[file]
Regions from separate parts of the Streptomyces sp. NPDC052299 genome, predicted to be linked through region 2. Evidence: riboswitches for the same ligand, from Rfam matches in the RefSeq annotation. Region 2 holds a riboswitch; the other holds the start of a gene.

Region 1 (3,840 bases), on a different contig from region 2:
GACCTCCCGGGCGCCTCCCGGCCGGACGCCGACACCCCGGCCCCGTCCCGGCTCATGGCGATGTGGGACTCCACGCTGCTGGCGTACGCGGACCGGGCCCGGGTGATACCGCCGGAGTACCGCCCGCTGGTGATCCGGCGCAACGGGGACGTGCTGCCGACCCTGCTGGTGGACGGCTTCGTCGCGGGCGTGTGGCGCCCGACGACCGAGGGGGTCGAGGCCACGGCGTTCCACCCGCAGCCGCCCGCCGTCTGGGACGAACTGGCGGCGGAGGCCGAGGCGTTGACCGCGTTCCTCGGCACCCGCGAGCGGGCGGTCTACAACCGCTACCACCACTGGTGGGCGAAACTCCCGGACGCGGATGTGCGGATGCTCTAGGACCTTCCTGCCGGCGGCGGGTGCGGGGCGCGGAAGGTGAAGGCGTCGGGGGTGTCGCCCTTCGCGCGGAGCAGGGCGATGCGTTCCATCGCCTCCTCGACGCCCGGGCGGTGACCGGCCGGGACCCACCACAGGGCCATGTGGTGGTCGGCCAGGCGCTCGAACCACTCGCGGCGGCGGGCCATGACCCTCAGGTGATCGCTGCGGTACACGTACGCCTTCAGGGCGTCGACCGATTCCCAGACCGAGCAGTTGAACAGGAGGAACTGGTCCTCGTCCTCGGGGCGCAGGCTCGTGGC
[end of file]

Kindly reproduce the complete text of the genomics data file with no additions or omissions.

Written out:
Regions from separate parts of the Streptomyces sp. NPDC052299 genome, predicted to be linked through region 2. Evidence: riboswitches for the same ligand, from Rfam matches in the RefSeq annotation. Region 2 holds a riboswitch; the other holds the start of a gene.

Region 1 (3,840 bases), on a different contig from region 2:
GACCTCCCGGGCGCCTCCCGGCCGGACGCCGACACCCCGGCCCCGTCCCGGCTCATGGCGATGTGGGACTCCACGCTGCTGGCGTACGCGGACCGGGCCCGGGTGATACCGCCGGAGTACCGCCCGCTGGTGATCCGGCGCAACGGGGACGTGCTGCCGACCCTGCTGGTGGACGGCTTCGTCGCGGGCGTGTGGCGCCCGACGACCGAGGGGGTCGAGGCCACGGCGTTCCACCCGCAGCCGCCCGCCGTCTGGGACGAACTGGCGGCGGAGGCCGAGGCGTTGACCGCGTTCCTCGGCACCCGCGAGCGGGCGGTCTACAACCGCTACCACCACTGGTGGGCGAAACTCCCGGACGCGGATGTGCGGATGCTCTAGGACCTTCCTGCCGGCGGCGGGTGCGGGGCGCGGAAGGTGAAGGCGTCGGGGGTGTCGCCCTTCGCGCGGAGCAGGGCGATGCGTTCCATCGCCTCCTCGACGCCCGGGCGGTGACCGGCCGGGACCCACCACAGGGCCATGTGGTGGTCGGCCAGGCGCTCGAACCACTCGCGGCGGCGGGCCATGACCCTCAGGTGATCGCTGCGGTACACGTACGCCTTCAGGGCGTCGACCGATTCCCAGACCGAGCAGTTGAACAGGAGGAACTGGTCCTCGTCCTCGGGGCGCAGGCTCGTGGC